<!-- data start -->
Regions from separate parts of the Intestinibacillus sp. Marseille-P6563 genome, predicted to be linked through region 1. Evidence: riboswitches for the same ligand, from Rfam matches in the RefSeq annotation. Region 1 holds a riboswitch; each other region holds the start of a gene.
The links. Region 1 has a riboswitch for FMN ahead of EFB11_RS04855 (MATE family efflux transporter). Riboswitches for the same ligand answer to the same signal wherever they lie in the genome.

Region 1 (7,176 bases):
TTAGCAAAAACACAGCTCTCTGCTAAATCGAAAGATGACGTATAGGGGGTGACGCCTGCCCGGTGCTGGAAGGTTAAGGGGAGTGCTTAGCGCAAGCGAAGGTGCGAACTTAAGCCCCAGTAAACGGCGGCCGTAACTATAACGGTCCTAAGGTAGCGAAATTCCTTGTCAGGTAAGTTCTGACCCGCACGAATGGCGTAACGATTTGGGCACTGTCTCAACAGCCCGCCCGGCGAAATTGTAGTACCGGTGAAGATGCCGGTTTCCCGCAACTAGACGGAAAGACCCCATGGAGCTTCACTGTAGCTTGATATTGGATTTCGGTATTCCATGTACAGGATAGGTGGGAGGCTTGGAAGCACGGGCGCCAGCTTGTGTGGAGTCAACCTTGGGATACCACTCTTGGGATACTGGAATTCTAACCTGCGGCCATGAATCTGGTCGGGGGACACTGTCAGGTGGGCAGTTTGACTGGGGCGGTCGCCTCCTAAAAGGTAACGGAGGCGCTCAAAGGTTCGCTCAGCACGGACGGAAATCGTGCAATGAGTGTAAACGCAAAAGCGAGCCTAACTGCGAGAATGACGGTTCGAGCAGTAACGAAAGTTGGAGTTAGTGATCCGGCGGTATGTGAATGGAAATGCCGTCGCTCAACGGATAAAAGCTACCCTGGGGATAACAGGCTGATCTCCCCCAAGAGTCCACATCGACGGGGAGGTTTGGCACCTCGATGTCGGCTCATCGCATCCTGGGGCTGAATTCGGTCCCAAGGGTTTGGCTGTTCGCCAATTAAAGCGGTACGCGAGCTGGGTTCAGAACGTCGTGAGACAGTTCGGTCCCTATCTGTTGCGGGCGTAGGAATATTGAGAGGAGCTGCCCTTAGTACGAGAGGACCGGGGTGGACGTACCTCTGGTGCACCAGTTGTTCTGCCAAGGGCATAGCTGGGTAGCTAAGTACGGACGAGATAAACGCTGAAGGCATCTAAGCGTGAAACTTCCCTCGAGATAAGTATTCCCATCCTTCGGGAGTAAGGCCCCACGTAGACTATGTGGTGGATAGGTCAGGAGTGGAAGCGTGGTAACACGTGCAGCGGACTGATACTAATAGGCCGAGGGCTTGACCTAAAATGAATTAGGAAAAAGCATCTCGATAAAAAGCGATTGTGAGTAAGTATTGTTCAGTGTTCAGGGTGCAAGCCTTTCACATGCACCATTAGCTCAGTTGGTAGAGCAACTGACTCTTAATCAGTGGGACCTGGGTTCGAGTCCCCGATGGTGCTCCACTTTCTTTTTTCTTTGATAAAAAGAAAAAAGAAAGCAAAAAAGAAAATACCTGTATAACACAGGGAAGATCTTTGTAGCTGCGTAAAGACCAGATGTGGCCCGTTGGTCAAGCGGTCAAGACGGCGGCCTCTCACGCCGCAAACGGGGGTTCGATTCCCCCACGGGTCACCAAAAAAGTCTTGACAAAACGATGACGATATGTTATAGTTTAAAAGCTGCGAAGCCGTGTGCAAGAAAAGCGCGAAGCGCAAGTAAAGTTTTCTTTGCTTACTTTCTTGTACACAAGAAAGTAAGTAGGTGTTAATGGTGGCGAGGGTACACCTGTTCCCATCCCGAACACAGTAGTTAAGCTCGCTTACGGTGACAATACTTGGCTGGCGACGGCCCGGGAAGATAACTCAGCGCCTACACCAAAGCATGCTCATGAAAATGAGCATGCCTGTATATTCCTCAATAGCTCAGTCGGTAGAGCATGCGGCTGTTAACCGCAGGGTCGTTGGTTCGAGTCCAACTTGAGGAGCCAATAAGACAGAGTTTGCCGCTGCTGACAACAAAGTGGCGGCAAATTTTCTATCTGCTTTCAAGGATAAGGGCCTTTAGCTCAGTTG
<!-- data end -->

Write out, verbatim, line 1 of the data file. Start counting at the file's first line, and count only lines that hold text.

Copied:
Regions from separate parts of the Intestinibacillus sp. Marseille-P6563 genome, predicted to be linked through region 1. Evidence: riboswitches for the same ligand, from Rfam matches in the RefSeq annotation. Region 1 holds a riboswitch; each other region holds the start of a gene.